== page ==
Summary: This is a funeral message for a family with differing memories of the contribution of the deceased to their lives. Deals with anger, feelings and memories.
September 25, 2002
Luke 18: 9-14
I did not know_____________. Oh I had met a man by that name but I am sure that none of you would really call the man I met less than a year ago the __________of most of your memories. Many of your memories of _______________are perhaps pictures of a robust young man…perhaps. Perhaps your memories of ____________are of a man who worked hard and provided a living for his family or families…perhaps. Perhaps your picture of _________________is not so gracious as either of these…perhaps.
I know how I feel about the ______________that I was introduced to less than a year ago. And, perhaps we do not share similar feelings about _________________.Perhaps you feel anger because ______________was not all you wanted and less than you expected…perhaps. Perhaps you are feeling guilty because of that anger or because you don’t feel you did enough for ________________ or others that surrounded his life and his dying…perhaps. Perhaps you feel sadness at the loss of a man with whom you had unfinished business…perhaps.
Memories and feelings are interesting things. Two people see the same traffic accident. One says that the car that was involved in the hit and run was a small white car. Witness number two says that the vehicle was a full sized Navy Blue car. Which one is right? They both saw the same accident.
Two people are raised in the same house, under the same rules, by the same person or persons. One person feels anger at a particular set of circumstances and never understands why. While person number 2 accepts that stuff happens and sometimes we get double stuffed in this world and never even asks why and just somehow understands. Which person’s feelings are appropriate? Well perhaps they both are. And perhaps it is OK and natural to be both angry and happy at the same time. Perhaps it is OK and natural to remember the good, the bad, even the ugly at the same time…perhaps.
In the scripture passage that I have chosen for today we see just such a disparity in thought and feeling. One person approaches a holy, righteous, just and merciful God and is driven to examine himself. And, in that examination he finds himself wanting. He finds himself insufficient. The other person approaches the same place of worship. He approaches the same holy, righteous, just and merciful God and upon examination he too finds the first person wanting. He too finds the first person insufficient. They are both right in their assessment of the first guy.
However the rub, as far as scripture is concerned is that the lesson that Jesus teaches in this parable is that in all areas of life we are first and for most called to examine self in regards to sin. To look inwards at what we have done, why we have done it and ask the question, “Am I right before this holy, righteous, just and merciful God.” The other lesson in this passage is that when we look at the mistakes, the short comings and the mistakes of others regardless of how grievous, we are the ones who are damaged in the process. With our eyes on others we never become whole.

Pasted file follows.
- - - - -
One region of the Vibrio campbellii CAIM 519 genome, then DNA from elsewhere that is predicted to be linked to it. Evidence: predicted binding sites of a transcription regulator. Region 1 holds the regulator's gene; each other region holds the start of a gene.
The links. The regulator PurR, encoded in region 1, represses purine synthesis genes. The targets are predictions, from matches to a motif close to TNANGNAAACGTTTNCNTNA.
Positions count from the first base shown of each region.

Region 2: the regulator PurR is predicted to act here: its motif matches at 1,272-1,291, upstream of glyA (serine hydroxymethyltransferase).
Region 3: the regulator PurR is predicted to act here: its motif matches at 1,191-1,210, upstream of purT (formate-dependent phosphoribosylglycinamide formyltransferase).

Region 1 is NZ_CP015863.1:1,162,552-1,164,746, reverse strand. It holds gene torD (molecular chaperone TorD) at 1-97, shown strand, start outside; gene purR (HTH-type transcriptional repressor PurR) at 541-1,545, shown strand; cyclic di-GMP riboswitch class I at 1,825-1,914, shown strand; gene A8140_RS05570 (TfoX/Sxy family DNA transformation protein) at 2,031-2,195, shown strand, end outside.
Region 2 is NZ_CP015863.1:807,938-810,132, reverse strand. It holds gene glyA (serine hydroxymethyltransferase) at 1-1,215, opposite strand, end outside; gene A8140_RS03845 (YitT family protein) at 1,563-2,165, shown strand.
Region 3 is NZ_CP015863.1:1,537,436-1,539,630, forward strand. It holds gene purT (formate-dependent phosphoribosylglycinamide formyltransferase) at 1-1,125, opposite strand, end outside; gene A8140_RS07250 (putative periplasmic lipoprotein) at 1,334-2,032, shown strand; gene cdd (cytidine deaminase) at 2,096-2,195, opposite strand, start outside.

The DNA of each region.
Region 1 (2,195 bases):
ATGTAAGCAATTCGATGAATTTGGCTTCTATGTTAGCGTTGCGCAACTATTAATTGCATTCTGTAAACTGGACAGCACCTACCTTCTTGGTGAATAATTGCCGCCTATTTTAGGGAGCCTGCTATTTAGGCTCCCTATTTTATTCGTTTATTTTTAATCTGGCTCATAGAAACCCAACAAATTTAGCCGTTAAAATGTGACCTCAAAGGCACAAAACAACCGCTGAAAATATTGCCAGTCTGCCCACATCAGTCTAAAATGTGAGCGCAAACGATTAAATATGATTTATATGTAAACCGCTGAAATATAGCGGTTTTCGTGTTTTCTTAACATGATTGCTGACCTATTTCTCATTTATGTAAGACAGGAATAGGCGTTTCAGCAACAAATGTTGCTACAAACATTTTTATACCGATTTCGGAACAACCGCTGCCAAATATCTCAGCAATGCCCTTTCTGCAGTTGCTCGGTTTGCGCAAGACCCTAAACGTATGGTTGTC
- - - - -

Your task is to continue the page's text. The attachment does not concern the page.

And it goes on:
Jesus earlier in his earthly ministry tells another story about two men. This time he tells us that each man owed a third some money. One man owed a small amount and the other owed a very large amount. Jesus says that the third man, who is owed both sums decides to forgive both men of their debt. Jesus then asks his disciples, “Which of the two men will be most grateful, the one who owed much or the one who owed little?” To which they replied, “Why of course, the one who owed much.” Jesus said, “You have chosen correctly, and so it is with the Father in Heaven. He who has been forgiven much, loves much and he who is forgiven little loves little.”
What do these two stories have to do with Claude Wiseman? For we seem always called at the death of a person to examine that life. That after all, is perhaps…natural. And as we look back we can conclude that there are some skeleton’s in ___________ closet. Perhaps there may even be several. But the thing that I am most drawn to at times like this is to examine my own life. For I want to come away from this place today in right standing before a holy, righteous, just and merciful God. And, when I examine Jeff Stratton’s closet it looks to me to be the work of a serial skeleton collector and so I say, “Lord be merciful on me, a sinner.”
You see the most important look in retrospect is not upon the life of ________________but upon the life of…us. Where do each of us stand in relationship to a holy, righteous, just and merciful God. This kind of day is and always will be about us and not the one who now rests from toil and tears, sorrows and suffering, good acts or bad. That is what the first story tells us today, if any good is to come from what we do here it must come from within and must be centered with whom we most closely associate our actions, our words and our thoughts. Are we the tax collector right now or are we perhaps the Pharisee.